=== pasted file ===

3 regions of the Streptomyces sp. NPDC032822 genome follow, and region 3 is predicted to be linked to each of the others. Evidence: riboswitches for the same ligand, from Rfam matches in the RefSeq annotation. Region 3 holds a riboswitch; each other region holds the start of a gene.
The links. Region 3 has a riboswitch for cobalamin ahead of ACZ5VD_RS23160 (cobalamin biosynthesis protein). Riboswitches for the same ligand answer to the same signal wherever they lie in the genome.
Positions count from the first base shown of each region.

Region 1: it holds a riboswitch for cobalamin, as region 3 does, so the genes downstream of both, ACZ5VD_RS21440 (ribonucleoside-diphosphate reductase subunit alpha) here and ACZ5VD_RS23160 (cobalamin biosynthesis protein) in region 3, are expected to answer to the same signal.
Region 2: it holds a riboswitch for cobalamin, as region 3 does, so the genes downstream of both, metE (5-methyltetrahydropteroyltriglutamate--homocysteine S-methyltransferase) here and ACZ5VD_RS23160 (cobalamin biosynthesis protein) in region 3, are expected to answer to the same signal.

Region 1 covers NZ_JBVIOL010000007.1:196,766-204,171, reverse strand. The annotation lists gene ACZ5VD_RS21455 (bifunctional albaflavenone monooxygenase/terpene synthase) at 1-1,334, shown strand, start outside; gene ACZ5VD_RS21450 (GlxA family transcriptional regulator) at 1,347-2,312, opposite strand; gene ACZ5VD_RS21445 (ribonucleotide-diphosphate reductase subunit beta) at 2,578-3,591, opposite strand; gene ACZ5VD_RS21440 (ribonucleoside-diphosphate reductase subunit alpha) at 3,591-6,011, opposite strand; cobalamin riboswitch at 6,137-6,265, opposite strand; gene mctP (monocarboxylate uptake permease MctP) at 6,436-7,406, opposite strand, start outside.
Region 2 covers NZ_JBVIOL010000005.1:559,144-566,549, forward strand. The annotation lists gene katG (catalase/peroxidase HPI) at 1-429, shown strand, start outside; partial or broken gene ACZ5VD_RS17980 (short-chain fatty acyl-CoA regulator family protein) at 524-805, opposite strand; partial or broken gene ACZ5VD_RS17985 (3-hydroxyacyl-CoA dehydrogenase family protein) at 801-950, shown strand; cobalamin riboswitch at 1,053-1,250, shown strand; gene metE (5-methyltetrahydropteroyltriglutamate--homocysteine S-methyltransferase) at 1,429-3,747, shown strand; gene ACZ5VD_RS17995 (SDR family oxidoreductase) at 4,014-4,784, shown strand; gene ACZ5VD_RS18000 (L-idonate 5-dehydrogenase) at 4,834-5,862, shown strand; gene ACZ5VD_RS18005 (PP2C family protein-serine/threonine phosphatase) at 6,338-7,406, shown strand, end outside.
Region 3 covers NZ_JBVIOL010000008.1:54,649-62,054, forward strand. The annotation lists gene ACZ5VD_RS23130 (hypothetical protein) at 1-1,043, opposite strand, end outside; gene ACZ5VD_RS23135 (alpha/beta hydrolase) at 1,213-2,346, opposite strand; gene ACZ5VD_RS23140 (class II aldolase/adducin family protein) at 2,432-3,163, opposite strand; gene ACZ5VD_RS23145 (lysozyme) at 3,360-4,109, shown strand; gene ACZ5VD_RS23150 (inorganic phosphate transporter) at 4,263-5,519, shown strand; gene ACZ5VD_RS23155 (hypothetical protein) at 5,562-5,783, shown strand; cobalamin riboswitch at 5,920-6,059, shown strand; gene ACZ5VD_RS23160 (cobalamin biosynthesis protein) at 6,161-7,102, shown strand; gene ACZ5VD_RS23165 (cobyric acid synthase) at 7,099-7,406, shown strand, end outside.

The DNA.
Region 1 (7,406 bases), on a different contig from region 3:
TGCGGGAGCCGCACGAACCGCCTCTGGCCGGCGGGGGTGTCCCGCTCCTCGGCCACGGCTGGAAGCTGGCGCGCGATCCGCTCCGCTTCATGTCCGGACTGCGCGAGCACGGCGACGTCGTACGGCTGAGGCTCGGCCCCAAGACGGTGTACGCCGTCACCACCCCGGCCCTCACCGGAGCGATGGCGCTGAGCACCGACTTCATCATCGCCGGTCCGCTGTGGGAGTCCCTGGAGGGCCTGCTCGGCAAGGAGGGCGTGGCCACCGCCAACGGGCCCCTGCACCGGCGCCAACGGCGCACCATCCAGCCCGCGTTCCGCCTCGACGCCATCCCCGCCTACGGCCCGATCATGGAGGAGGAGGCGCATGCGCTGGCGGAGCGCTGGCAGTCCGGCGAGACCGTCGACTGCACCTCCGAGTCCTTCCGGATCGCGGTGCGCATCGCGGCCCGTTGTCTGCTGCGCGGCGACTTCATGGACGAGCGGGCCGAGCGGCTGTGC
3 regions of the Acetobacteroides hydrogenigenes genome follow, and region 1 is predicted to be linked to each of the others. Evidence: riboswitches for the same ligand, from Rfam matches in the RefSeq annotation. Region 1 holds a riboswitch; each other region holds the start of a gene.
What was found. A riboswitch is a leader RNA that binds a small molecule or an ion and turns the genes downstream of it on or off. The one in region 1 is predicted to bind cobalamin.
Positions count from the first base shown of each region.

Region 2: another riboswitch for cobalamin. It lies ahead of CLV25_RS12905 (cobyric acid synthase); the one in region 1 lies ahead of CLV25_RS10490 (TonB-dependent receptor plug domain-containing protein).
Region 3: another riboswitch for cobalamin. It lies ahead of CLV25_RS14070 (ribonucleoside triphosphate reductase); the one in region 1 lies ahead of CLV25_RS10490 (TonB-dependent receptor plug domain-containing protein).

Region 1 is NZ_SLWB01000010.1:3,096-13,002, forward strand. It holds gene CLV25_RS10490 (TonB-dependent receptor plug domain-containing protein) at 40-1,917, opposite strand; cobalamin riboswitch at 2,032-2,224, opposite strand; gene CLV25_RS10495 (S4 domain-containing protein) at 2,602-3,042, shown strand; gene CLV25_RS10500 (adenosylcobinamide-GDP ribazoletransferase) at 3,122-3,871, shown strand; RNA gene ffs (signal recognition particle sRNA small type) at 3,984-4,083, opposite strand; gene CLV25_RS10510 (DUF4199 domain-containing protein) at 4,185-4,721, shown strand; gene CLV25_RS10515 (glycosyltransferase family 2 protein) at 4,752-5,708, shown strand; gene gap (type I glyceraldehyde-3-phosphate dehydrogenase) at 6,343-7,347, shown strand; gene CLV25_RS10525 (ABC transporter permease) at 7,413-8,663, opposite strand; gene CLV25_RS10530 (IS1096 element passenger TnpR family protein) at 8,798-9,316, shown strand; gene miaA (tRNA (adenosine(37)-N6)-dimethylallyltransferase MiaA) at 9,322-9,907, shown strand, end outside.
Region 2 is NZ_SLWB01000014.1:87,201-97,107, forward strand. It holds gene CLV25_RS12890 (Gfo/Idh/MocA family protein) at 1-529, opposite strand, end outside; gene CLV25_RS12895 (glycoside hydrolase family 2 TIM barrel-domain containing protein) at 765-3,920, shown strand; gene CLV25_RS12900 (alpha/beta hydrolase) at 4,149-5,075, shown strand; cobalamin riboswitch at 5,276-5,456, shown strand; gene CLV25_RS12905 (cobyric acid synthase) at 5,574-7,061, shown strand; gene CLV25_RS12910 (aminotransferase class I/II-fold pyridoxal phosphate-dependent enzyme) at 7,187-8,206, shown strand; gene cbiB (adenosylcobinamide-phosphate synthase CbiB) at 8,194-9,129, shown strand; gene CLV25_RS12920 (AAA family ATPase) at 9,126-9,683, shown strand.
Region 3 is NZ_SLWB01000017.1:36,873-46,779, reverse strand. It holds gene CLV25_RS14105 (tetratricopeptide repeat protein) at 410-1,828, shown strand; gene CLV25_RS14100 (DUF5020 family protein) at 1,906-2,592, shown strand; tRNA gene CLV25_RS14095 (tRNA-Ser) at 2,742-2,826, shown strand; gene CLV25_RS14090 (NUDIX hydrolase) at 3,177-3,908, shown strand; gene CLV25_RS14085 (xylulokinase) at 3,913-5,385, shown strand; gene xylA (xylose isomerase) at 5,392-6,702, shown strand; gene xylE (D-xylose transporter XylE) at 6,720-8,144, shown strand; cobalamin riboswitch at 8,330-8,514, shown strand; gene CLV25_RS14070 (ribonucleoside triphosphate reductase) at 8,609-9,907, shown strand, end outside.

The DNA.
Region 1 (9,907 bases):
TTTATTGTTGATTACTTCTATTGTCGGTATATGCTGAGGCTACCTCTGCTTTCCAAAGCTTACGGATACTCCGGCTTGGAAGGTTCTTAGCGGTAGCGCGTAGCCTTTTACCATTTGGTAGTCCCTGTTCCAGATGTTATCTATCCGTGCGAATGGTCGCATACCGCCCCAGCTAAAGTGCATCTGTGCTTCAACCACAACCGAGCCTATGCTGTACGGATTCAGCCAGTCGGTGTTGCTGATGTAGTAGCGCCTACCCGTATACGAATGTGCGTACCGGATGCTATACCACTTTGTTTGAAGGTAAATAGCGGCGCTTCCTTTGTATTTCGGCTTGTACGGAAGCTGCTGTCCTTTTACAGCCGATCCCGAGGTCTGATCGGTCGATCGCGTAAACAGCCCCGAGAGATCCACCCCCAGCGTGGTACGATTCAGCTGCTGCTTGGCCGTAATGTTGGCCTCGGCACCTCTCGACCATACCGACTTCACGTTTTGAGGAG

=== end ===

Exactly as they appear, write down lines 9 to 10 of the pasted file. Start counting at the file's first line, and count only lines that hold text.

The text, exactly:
The DNA.
Region 1 (7,406 bases), on a different contig from region 3: